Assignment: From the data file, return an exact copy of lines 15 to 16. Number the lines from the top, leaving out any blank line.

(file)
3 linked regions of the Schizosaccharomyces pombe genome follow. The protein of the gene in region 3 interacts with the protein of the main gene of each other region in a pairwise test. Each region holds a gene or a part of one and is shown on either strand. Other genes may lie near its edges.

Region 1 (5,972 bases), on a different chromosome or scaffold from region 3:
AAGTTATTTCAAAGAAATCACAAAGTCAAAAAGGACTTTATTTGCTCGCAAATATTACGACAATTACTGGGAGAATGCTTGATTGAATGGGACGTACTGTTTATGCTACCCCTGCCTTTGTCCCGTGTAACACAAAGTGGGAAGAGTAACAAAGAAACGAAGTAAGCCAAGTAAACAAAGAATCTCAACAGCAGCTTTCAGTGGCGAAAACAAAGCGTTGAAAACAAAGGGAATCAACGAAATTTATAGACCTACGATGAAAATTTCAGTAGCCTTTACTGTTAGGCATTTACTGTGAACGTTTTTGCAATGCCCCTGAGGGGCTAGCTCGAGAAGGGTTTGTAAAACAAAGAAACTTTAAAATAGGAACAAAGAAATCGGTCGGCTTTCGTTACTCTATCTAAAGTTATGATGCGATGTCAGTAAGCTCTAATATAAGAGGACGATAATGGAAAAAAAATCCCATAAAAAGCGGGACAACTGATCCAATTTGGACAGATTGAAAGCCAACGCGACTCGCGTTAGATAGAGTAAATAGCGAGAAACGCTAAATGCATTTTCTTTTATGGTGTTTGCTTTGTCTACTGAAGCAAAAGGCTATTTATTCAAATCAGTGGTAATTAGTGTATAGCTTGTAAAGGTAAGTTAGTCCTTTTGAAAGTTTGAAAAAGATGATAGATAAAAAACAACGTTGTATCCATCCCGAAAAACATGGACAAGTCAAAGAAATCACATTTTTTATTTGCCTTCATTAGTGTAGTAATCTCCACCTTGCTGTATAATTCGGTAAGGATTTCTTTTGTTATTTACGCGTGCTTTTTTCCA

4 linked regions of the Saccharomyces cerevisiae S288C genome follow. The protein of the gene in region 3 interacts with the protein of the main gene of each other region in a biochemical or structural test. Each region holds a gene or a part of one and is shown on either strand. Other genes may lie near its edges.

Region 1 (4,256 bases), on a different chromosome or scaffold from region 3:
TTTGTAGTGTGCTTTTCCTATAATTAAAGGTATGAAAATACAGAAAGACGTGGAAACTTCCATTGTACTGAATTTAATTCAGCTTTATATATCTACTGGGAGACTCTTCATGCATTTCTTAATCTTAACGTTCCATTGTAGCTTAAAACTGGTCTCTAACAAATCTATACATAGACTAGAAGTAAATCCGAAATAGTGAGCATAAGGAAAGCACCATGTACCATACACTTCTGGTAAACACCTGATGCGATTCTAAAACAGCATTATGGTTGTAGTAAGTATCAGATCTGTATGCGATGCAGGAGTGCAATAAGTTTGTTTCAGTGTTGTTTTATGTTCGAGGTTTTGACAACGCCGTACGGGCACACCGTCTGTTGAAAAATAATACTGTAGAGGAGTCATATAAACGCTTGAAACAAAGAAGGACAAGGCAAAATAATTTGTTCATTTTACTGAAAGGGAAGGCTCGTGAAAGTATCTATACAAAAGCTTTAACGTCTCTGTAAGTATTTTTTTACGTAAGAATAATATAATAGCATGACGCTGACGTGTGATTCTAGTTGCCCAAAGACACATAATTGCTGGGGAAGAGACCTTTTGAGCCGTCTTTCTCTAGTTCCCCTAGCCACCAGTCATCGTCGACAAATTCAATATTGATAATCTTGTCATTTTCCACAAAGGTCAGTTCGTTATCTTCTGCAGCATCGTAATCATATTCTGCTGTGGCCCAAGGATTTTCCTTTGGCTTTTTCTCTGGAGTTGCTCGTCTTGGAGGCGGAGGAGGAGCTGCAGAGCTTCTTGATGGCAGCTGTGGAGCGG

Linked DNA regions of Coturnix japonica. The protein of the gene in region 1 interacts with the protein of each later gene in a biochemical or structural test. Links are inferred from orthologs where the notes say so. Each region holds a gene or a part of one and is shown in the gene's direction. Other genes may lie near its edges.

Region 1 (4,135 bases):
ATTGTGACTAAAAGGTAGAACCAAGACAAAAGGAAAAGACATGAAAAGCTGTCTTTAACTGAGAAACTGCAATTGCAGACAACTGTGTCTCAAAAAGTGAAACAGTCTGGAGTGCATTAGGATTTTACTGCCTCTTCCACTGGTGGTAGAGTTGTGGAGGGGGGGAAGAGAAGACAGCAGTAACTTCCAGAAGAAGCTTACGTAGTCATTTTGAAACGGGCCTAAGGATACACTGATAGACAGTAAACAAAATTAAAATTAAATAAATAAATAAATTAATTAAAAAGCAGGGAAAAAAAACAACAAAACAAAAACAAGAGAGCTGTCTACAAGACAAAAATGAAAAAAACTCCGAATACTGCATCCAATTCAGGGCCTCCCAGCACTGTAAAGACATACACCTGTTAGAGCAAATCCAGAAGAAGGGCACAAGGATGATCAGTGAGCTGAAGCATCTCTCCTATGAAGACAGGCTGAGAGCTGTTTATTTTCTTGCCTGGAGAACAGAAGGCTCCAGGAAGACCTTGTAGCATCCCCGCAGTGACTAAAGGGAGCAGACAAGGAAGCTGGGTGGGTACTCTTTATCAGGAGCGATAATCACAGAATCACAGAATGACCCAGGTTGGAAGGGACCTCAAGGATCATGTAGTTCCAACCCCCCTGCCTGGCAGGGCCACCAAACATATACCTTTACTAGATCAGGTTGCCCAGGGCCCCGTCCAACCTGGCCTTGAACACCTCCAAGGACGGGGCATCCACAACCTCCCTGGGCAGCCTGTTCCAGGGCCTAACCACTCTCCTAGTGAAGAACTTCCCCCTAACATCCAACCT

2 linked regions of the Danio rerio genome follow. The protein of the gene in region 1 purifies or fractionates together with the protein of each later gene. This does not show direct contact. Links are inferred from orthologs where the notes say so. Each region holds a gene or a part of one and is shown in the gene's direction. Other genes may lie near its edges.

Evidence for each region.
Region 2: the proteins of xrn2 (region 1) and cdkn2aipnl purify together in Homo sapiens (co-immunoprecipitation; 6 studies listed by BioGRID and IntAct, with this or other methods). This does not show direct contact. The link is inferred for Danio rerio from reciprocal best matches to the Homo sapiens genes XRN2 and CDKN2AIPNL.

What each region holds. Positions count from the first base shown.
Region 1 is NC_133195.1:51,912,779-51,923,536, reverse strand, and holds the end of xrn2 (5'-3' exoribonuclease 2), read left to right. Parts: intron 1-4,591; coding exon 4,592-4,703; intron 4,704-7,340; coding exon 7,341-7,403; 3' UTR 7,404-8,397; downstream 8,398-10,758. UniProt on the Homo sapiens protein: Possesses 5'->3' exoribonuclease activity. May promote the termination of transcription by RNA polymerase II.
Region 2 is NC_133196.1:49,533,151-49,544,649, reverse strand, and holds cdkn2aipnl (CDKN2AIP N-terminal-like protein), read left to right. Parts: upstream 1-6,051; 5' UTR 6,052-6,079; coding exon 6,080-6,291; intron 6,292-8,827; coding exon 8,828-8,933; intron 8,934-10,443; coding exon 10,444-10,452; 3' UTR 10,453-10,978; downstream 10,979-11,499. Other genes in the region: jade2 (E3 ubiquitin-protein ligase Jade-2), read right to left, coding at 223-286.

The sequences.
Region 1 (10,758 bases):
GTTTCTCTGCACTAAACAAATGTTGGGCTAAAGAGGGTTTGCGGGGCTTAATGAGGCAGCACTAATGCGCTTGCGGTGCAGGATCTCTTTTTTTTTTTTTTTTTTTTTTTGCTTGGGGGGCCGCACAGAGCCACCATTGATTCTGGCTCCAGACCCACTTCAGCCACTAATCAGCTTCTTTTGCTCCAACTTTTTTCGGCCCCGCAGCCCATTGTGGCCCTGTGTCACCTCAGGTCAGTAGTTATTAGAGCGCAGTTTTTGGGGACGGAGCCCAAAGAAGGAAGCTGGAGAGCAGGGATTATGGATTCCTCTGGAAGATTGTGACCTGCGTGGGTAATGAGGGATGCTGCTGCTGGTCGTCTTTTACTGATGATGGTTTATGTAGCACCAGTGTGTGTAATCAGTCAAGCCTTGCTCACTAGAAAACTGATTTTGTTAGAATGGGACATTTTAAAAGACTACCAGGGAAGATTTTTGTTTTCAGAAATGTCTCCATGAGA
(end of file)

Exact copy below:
Region 2 is NC_133196.1:49,533,151-49,544,649, reverse strand, and holds cdkn2aipnl (CDKN2AIP N-terminal-like protein), read left to right. Parts: upstream 1-6,051; 5' UTR 6,052-6,079; coding exon 6,080-6,291; intron 6,292-8,827; coding exon 8,828-8,933; intron 8,934-10,443; coding exon 10,444-10,452; 3' UTR 10,453-10,978; downstream 10,979-11,499. Other genes in the region: jade2 (E3 ubiquitin-protein ligase Jade-2), read right to left, coding at 223-286.

The sequences.